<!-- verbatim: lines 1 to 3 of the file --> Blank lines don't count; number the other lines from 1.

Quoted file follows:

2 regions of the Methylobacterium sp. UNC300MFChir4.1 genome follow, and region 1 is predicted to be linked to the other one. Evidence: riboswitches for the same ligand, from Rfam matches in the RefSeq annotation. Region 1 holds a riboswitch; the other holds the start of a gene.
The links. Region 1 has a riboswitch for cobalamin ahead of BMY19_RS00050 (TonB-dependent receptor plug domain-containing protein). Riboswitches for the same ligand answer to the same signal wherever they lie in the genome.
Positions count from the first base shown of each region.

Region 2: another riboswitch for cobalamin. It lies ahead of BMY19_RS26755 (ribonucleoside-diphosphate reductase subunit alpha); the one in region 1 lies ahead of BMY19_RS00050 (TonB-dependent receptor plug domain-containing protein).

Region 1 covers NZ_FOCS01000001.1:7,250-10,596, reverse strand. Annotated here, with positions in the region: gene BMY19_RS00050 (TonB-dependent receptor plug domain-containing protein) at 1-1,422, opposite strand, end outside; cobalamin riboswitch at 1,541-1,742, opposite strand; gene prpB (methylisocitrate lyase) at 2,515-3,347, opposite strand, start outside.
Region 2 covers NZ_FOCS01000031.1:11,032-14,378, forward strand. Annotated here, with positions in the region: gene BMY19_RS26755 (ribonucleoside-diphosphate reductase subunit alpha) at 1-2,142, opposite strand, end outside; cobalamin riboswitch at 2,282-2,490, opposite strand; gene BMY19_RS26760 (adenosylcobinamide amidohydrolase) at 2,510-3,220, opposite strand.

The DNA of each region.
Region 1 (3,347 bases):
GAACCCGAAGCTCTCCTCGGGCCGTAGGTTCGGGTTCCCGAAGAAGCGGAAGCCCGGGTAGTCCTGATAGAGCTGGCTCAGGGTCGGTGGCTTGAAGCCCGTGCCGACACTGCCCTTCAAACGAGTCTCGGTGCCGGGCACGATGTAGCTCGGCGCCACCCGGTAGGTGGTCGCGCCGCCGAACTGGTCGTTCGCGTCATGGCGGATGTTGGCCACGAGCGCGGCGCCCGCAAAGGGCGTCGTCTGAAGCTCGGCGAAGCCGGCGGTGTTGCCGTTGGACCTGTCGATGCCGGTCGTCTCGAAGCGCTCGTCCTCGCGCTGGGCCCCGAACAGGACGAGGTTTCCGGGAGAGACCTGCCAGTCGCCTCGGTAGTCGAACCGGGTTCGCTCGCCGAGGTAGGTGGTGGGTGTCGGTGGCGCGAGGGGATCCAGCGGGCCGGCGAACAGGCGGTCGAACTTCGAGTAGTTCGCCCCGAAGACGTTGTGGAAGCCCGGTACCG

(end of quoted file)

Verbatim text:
2 regions of the Methylobacterium sp. UNC300MFChir4.1 genome follow, and region 1 is predicted to be linked to the other one. Evidence: riboswitches for the same ligand, from Rfam matches in the RefSeq annotation. Region 1 holds a riboswitch; the other holds the start of a gene.
The links. Region 1 has a riboswitch for cobalamin ahead of BMY19_RS00050 (TonB-dependent receptor plug domain-containing protein). Riboswitches for the same ligand answer to the same signal wherever they lie in the genome.
Positions count from the first base shown of each region.